Reality check on rabies

Debbie Lawes
Citizen Special

Tuesday, June 15, 2004

To describe Ontario's raccoon rabies program as a "phenomenal success" is to overlook the facts ("Province renews raccoon rabies control program," June 6).

Just three days earlier, this same program came under attack from Ottawa's health, recreation and social services committee. By unanimous vote, the committee requested that the Ontario Ministry of Natural Resources:

  • Discontinue its controversial practice of "depopulation" (mass slaughtering of animals within five kilometres of a positive rabies case);
     
  • Adopt a more "effective, cost-efficient and humane strategy" to raccoon rabies control;
     
  • Recognize the importance of allowing wildlife rehabilitation in rabies control; and
     
  • Work co-operatively with municipalities and others to provide "effective wildlife response based on realistic and progressive public education, not alarmist fear-mongering and the denial of help for people seeking to assist wildlife in distress."

Ottawans have first-hand experience with the ministry's rabies program, which resulted in the closing of North America's most progressive wildlife rehabilitation centre in 2002, the needless euthanizing of thousands of healthy animals and the starvation of even more orphaned baby animals.

According to documents obtained through freedom of information, about $6 million is spent annually by the ministry to control and eradicate rabies from our wildlife populations. This is triple the $2 million the ministry publicly claims to spends on rabies, and doesn't include millions of dollars more spent on research and testing healthy wildlife.

Raccoon rabies has been responsible for only one human death in the 50 years since the disease was discovered. Despite this, Ontario stands alone in North America for using the most-expensive approach to raccoon rabies control.

While the program includes aerial drops of vaccine-laced baits -- which have proven highly effective across North America in vaccinating rabies vector species (raccoons, skunks and foxes) at a cost of about $200 a square kilometre -- it also uses a point infection control (PIC) program that consists of a controversial practice of "depopulation" -- trapping and killing all vector species within five kilometres of a positive case. Between five and 10 kilometres of a positive case, the ministry traps, vaccinates and releases vector species. Aerial baiting is used beyond this range.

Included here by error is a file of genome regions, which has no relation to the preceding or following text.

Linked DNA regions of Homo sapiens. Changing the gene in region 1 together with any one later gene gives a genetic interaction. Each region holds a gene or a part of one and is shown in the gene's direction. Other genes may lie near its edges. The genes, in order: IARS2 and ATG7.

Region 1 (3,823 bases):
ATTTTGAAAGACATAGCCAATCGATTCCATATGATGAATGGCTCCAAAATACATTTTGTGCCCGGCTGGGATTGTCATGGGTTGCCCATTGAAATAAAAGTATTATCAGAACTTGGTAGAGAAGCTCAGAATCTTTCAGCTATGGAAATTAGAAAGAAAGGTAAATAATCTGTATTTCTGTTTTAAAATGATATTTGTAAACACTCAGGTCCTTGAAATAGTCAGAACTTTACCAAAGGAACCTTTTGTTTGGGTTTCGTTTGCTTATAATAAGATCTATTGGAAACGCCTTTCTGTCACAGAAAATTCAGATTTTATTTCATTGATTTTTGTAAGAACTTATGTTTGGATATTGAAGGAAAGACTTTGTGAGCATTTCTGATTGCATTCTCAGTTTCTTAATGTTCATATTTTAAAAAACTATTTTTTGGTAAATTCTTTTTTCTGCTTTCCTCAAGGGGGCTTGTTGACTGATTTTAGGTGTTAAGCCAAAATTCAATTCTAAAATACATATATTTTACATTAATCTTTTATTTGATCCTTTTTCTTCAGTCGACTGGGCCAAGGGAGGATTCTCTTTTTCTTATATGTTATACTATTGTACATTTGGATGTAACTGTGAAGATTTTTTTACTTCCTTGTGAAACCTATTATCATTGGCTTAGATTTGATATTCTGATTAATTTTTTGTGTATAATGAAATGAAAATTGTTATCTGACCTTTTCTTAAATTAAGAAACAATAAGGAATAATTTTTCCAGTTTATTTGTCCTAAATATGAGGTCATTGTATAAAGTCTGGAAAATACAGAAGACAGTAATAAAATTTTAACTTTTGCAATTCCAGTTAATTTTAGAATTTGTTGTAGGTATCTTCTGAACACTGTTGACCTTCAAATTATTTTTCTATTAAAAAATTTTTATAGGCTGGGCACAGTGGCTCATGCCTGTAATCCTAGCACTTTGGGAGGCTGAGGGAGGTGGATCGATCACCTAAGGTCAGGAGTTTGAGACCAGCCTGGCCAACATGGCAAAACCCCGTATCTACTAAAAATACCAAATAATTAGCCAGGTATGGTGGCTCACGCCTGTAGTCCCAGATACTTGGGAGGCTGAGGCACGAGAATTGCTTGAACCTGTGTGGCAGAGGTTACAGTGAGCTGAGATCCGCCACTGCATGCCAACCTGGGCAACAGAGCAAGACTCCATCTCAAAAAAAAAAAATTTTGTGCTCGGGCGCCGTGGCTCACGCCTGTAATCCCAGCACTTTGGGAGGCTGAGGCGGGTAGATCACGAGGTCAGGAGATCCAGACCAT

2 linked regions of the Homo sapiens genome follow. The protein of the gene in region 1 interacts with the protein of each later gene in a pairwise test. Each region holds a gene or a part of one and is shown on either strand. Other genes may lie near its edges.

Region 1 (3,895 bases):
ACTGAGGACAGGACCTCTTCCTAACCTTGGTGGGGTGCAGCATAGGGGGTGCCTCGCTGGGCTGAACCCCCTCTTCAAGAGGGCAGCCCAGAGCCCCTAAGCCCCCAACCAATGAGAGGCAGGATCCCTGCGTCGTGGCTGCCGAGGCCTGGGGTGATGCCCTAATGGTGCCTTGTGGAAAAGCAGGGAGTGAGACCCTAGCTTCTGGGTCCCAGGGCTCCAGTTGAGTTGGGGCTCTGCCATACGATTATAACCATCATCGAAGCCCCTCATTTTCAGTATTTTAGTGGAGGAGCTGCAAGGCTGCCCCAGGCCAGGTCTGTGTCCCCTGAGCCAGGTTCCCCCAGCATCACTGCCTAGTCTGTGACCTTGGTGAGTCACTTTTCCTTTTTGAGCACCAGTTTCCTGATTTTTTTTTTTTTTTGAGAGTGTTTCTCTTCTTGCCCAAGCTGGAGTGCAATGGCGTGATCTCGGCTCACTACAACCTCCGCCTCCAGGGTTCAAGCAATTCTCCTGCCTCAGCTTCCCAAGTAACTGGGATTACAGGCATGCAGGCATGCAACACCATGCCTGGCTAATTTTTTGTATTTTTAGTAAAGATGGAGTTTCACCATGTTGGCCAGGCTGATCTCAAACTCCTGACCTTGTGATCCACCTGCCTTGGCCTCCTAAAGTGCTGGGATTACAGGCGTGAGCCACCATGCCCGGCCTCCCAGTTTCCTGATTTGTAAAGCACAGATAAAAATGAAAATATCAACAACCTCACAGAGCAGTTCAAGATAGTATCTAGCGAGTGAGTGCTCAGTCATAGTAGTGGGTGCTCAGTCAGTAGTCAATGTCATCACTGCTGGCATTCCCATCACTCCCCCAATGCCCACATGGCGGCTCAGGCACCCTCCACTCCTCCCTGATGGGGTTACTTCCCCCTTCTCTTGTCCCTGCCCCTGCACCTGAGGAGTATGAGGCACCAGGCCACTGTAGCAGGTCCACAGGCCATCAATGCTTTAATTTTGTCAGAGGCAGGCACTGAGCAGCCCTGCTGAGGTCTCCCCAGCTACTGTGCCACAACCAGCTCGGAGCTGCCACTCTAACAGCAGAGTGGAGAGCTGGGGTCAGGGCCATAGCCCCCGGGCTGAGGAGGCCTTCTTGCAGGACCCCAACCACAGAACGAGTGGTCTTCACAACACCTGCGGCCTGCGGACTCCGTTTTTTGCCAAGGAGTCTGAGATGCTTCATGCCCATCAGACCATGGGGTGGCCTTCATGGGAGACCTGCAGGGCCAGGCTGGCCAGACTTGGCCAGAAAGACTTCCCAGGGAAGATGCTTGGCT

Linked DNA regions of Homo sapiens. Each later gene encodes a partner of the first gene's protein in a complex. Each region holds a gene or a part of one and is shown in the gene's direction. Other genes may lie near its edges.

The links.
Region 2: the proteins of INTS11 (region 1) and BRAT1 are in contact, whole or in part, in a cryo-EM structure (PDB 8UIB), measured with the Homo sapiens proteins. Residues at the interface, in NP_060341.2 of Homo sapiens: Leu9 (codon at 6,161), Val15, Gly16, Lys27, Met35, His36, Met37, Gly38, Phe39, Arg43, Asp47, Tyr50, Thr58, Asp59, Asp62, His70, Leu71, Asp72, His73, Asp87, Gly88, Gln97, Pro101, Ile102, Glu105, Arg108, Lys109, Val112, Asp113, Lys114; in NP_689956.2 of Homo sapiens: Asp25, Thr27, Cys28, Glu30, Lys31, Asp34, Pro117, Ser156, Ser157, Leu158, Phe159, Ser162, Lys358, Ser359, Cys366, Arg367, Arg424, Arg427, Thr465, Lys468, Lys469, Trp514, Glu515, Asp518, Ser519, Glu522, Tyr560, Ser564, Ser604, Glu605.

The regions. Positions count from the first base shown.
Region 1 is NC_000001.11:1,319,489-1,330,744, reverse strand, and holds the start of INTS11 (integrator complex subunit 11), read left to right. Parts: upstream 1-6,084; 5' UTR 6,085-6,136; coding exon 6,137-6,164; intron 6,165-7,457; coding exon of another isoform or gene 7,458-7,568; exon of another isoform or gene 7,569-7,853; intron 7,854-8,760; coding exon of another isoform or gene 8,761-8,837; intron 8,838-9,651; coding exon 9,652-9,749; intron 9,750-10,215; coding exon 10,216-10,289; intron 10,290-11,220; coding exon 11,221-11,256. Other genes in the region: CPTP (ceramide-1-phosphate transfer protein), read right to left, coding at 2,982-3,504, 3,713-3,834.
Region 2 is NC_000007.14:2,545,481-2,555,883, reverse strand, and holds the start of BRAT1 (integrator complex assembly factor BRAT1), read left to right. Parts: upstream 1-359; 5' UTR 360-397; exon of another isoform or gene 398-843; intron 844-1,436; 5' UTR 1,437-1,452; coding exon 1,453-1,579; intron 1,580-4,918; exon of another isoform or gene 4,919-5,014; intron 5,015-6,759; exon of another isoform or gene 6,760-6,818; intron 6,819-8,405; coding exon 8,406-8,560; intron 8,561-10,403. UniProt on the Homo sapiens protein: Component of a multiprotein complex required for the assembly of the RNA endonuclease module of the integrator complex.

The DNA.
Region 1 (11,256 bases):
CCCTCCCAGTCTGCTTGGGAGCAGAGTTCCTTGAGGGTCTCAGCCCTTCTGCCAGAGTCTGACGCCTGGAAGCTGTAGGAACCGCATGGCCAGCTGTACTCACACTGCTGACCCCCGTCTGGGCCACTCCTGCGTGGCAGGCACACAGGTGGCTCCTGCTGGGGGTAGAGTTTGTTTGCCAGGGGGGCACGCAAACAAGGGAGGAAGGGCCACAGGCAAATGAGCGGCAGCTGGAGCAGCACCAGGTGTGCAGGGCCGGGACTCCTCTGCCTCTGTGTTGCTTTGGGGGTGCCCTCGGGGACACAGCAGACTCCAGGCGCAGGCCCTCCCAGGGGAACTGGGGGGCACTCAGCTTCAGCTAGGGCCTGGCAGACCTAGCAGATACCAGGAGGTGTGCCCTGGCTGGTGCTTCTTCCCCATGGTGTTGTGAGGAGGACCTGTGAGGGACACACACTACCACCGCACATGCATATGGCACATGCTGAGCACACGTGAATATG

The PIC program is highly labour intensive, involving dozens of trappers who must capture and kill, or capture and vaccinate, each animal. The cost: as much as $1,500 a square kilometre.

Documents obtained through freedom of information reveal that of the more than 9,700 animals killed over the past four years in Eastern Ontario under this program, 99 per cent were found to be healthy. So why does Ontario continue to stand alone in its approach to rabies control?

A provincial audit and independent assessment of the PIC program would be the first step to finding the answer.

In response to these issues, wildlife rehabilitators have partnered with environmental and animal welfare interests to form the Ontario Wildlife Coalition, which is fighting to end the ministry's draconian policies governing wildlife rehabilitation and the unnecessary slaughter of thousands of healthy wildlife in the name of rabies control.

Immediately before last year's Ontario election, 11 Liberal candidates from Eastern Ontario, including now-Premier Dalton McGuinty, pledged in writing to review the situation. If the Liberals are serious about getting the province's financial house in order, they can start with a serious review of the PIC program at the Ministry of Natural Resources.

Debbie Lawes, a board member of the Ottawa-Carleton Wildlife Centre, is a founding member of the Ontario Wildlife Coalition.

The Ottawa Citizen 2004

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